The new vessel’s main job will be helping Sabban’s Western Command boost patrols off the coast of Palawan, a narrow, 265-mile-long island that juts into the South China Sea.
Fueling deep unease
In some areas, China’s desire to maintain a steady supply of energy matches the interests of the United States and other nations: All want to ensure that sea lanes remain open and that oil tankers can pass undisturbed through the Malacca Strait on their way to China, Japan and elsewhere.
But China’s insistence that it owns virtually the whole sea — and the resources beneath it — has fueled deep unease, undoing much of the goodwill China previously worked hard to develop.
“Maybe they need energy more than they need their image,” said Abraham Mitra, the governor of Palawan. Along with Sabban, the governor this summer took a military plane to a Pagasa, a Philippine-controlled island in the Spratlys with a population of 50 and a small garrison, and waved their country’s flag. China accused them of trespassing on Chinese turf.
The mission was organized by a left-wing legislator, Walden Bello, who, after years of criticizing the United States, now worries more about China. “Just look at their maps and you say: ‘My God, how do they come up with these claims?’ ” Bello said. He sponsored a motion in congress for the South China Sea to be called the West Philippine Sea.
Some politicians, though not Bello, even want the United States to reestablish military bases in the Philippines — 20 years after Manila, in a burst of nationalist ardor at a time when few here paid much attention to China, booted out the U.S. Navy and Air Force.
“We need the U.S. to come back. The U.S. needs to come back, too,” said James “Bong” Gordon Jr. , the mayor of Olongapo, the town adjoining Subic Bay, which until 2001 housed a sprawling U.S. naval base. Lt. Gen.Sabban and Mitra, Palawan’s governor, scoff at the idea of the United States setting up again in Subic Bay but say it should take a look at Palawan, much closer to possible flash points in the Spratlys.
At his seafront headquarters, Sabban showed off a modest trophy of his efforts to assert Philippine sovereignty: a small fiberglass boat and three Yamaha outboard motors. His men seized the vessel and its Chinese crew of six in March off the southern coast of Palawan.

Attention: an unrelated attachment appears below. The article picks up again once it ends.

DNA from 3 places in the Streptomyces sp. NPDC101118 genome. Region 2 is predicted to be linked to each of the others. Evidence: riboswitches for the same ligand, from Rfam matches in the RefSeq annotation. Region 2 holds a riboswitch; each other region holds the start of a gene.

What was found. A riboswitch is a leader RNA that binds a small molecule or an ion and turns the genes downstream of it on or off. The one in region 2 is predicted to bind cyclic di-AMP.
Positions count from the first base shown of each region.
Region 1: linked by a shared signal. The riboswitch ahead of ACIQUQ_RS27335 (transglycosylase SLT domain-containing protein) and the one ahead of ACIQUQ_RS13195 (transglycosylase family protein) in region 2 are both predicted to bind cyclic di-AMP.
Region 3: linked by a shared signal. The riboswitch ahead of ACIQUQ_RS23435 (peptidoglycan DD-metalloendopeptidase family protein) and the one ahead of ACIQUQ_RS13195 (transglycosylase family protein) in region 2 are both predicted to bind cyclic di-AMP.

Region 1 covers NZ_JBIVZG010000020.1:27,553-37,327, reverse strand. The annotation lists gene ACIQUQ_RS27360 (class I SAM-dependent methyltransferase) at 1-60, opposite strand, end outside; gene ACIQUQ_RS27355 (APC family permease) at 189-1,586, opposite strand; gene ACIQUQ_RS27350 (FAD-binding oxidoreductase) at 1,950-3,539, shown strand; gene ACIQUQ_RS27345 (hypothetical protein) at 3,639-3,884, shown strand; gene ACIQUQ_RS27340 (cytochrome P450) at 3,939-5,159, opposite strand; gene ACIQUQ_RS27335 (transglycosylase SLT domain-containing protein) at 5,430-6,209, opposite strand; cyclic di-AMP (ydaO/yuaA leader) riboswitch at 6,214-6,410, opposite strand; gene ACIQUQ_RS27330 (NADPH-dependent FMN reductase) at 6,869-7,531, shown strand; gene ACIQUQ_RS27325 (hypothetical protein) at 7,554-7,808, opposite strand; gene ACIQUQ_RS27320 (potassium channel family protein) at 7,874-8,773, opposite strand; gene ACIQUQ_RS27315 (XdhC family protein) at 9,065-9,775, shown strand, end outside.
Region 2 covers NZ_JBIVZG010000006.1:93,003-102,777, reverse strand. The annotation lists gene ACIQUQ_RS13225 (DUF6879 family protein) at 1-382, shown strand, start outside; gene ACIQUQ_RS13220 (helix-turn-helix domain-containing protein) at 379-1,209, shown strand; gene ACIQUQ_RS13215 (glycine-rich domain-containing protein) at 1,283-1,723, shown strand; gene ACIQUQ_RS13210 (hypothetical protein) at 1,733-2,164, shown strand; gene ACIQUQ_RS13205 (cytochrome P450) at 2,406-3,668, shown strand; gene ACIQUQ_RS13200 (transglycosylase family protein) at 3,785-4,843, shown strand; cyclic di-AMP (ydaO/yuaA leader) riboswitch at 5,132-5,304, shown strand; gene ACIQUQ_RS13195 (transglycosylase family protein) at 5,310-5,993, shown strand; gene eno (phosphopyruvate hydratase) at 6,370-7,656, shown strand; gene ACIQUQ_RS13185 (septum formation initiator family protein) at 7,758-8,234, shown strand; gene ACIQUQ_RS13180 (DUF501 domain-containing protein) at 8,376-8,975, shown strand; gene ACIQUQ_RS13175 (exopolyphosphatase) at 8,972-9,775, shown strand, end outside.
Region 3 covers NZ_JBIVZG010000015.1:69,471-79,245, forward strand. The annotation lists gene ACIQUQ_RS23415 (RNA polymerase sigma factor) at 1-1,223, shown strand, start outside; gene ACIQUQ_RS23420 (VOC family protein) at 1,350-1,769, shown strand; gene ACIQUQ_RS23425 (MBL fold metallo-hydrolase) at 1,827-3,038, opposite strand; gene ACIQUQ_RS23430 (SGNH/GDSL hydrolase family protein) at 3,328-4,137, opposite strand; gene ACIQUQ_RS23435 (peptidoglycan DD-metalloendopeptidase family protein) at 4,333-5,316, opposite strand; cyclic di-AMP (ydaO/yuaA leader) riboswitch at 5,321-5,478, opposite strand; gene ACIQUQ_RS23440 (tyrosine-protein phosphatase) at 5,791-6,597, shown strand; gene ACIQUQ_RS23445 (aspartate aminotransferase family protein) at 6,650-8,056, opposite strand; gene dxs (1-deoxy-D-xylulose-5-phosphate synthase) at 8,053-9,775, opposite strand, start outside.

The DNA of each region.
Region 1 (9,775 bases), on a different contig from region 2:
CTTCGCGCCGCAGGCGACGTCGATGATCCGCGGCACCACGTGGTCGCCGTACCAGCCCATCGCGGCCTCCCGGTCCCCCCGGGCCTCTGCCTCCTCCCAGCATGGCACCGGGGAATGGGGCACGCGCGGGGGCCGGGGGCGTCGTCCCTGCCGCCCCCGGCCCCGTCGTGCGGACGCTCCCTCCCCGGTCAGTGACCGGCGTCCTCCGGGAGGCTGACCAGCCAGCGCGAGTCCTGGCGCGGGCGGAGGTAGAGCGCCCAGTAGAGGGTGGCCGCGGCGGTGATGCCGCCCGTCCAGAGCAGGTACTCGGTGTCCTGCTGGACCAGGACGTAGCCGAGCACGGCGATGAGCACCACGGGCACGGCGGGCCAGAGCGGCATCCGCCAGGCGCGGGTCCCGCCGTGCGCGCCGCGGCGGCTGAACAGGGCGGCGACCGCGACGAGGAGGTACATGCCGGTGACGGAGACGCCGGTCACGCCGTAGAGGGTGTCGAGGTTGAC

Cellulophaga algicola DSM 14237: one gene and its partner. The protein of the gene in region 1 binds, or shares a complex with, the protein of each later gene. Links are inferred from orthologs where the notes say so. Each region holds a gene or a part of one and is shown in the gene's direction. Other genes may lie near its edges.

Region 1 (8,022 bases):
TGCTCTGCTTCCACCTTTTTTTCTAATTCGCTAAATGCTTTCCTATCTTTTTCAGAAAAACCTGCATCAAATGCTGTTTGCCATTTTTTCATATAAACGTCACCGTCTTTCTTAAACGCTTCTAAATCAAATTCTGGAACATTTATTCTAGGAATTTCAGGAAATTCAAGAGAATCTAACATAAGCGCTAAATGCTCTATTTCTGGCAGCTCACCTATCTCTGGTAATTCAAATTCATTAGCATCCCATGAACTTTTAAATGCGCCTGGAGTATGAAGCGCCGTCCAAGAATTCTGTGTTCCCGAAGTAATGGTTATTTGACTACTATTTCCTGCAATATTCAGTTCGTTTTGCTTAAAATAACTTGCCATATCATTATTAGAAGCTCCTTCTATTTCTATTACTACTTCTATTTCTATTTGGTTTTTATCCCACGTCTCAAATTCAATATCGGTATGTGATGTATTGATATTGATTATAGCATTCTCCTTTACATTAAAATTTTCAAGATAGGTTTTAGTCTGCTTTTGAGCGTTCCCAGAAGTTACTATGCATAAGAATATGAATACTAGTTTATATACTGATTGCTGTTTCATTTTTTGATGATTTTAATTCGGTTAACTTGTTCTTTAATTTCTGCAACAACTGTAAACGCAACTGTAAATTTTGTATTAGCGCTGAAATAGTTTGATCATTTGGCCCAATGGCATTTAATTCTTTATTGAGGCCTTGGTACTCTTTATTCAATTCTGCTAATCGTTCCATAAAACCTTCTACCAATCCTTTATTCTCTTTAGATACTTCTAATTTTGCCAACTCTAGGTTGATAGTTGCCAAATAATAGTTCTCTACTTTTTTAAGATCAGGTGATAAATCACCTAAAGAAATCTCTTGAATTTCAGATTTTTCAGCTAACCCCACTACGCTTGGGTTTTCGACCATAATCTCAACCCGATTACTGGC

Interviewed in a Puerto Princesa jail, the Chinese crewmen said they’d set out from the Chinese island of Hainan to hunt for fish and got lost after their navigation equipment failed. They declined to identify their boat’s owner. Sabban doubts this story and thinks they were part of a bigger Chinese flotilla as their tiny craft could not have sailed so far on its own. What they were up to, though, isn’t clear.
After years of public indifference, the South China Sea — where the Philippines controls five tiny islands, two reefs and two sandbars — is now front-page news here. Alarm over China’s intentions even seeped into a recent beauty pageant.
The winner of this year’s “Miss Palawan” contest was 18-year-old Sarah Sopio Osorio, an accounting student who entered as the representative for Kalayaan, as the Philippines calls the Spratlys. She won after a spirited speech in favor of Philippine claims.
Osorio doesn’t live in Kalayaan but does visit for a month each year with her parents, who work in the local government of Pagasa island. The trip takes three days by boat from Puerto Princesa: “I vomit all the way,” the beauty queen said. Nonetheless, she says, the Philippines must hang on to its territory against “greedy” Chinese demands. She’s in no doubt about what’s fueling China’s appetites: “Oil is the only reason. That is it.”